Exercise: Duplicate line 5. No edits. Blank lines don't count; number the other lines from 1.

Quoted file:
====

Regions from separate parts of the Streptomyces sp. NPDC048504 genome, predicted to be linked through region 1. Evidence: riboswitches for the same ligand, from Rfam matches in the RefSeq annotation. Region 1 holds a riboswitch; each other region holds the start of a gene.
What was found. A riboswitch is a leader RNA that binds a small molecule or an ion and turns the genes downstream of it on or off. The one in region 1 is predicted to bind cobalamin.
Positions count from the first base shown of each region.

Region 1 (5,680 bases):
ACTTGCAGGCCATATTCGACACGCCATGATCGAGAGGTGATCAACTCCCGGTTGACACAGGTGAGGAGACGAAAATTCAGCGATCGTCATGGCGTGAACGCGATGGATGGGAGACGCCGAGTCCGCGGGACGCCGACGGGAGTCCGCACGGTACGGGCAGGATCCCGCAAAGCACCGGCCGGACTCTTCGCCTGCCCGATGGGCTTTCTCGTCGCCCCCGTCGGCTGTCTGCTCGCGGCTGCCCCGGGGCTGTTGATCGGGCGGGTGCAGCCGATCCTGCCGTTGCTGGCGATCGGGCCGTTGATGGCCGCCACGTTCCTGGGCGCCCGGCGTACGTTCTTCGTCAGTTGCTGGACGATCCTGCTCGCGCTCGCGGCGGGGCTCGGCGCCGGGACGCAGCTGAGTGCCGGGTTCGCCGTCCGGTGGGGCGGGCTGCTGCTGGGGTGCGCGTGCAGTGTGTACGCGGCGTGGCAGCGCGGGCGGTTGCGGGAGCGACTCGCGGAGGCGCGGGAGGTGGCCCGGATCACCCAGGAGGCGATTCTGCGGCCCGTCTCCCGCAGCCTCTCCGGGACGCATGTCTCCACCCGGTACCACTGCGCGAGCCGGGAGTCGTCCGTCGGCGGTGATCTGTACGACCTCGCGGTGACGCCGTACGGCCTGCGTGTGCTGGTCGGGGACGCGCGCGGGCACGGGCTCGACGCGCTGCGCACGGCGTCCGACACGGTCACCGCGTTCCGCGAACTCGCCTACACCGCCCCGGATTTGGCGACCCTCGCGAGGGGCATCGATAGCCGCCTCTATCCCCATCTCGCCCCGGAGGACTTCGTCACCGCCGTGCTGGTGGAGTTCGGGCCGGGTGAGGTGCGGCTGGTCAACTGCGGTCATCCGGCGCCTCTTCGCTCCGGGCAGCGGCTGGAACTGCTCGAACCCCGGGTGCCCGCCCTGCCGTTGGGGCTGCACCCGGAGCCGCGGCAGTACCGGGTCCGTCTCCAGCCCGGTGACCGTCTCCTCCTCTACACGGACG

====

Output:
ACTTGCAGGCCATATTCGACACGCCATGATCGAGAGGTGATCAACTCCCGGTTGACACAGGTGAGGAGACGAAAATTCAGCGATCGTCATGGCGTGAACGCGATGGATGGGAGACGCCGAGTCCGCGGGACGCCGACGGGAGTCCGCACGGTACGGGCAGGATCCCGCAAAGCACCGGCCGGACTCTTCGCCTGCCCGATGGGCTTTCTCGTCGCCCCCGTCGGCTGTCTGCTCGCGGCTGCCCCGGGGCTGTTGATCGGGCGGGTGCAGCCGATCCTGCCGTTGCTGGCGATCGGGCCGTTGATGGCCGCCACGTTCCTGGGCGCCCGGCGTACGTTCTTCGTCAGTTGCTGGACGATCCTGCTCGCGCTCGCGGCGGGGCTCGGCGCCGGGACGCAGCTGAGTGCCGGGTTCGCCGTCCGGTGGGGCGGGCTGCTGCTGGGGTGCGCGTGCAGTGTGTACGCGGCGTGGCAGCGCGGGCGGTTGCGGGAGCGACTCGCGGAGGCGCGGGAGGTGGCCCGGATCACCCAGGAGGCGATTCTGCGGCCCGTCTCCCGCAGCCTCTCCGGGACGCATGTCTCCACCCGGTACCACTGCGCGAGCCGGGAGTCGTCCGTCGGCGGTGATCTGTACGACCTCGCGGTGACGCCGTACGGCCTGCGTGTGCTGGTCGGGGACGCGCGCGGGCACGGGCTCGACGCGCTGCGCACGGCGTCCGACACGGTCACCGCGTTCCGCGAACTCGCCTACACCGCCCCGGATTTGGCGACCCTCGCGAGGGGCATCGATAGCCGCCTCTATCCCCATCTCGCCCCGGAGGACTTCGTCACCGCCGTGCTGGTGGAGTTCGGGCCGGGTGAGGTGCGGCTGGTCAACTGCGGTCATCCGGCGCCTCTTCGCTCCGGGCAGCGGCTGGAACTGCTCGAACCCCGGGTGCCCGCCCTGCCGTTGGGGCTGCACCCGGAGCCGCGGCAGTACCGGGTCCGTCTCCAGCCCGGTGACCGTCTCCTCCTCTACACGGACG